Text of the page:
CLI one-liners explained

If you want to cut a specific number of characters from the end of a string in bash, you could use following construction :

rev | cut -b 4- | rev

For example, piping it with a command that gives a string as an output :

uname -r | rev | cut -b 4- | rev

The above command removes three characters from end of the string.

All it is doing is just using standard linux commands to get the job done. Explaining it, here is how it goes step by step from the start :

uname -r – Just an example of command that returns a string. It might have been echo “12345678” for above usage.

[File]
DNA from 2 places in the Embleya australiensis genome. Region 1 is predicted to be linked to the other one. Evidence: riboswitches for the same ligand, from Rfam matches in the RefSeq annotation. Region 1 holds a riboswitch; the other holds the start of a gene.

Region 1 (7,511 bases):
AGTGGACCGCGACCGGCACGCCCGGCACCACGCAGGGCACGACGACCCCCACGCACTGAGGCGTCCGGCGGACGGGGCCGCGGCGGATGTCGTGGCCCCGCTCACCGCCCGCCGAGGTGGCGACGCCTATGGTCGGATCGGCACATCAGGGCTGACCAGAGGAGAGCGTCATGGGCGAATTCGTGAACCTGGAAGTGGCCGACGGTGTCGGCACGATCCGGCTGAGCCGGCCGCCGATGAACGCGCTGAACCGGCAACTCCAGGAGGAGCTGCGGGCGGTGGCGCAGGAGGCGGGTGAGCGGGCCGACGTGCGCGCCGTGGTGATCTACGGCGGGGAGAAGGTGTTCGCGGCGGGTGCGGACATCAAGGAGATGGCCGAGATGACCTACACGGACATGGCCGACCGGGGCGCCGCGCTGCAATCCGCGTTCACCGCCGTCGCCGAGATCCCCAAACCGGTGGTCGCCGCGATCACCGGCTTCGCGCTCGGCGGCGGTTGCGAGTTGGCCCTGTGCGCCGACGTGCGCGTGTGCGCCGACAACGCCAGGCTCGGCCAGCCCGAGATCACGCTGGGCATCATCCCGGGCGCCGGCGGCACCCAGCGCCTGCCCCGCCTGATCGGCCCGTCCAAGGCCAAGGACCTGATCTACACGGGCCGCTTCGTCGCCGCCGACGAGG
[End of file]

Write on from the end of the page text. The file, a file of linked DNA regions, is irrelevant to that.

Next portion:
rev – command reverts a string character by character.

cut -b 4- – command cuts the string in given position. With used options it will display the input string from 4th byte to the end, therefore cutting first three bytes(characters).

rev – string reversing again.

As we had specific number of characters to remove (3 in this example), but the characters were unknown to us, we could not use searching and replacing tools like sed. As cut command does not support cutting backwards from the end of string, we had to think differently. We reverted the string, so last three characters became the first three characters, then used cut with pretty standard options to display only characters from 4th one to the end, then reverted the string again to get the original order of characters.

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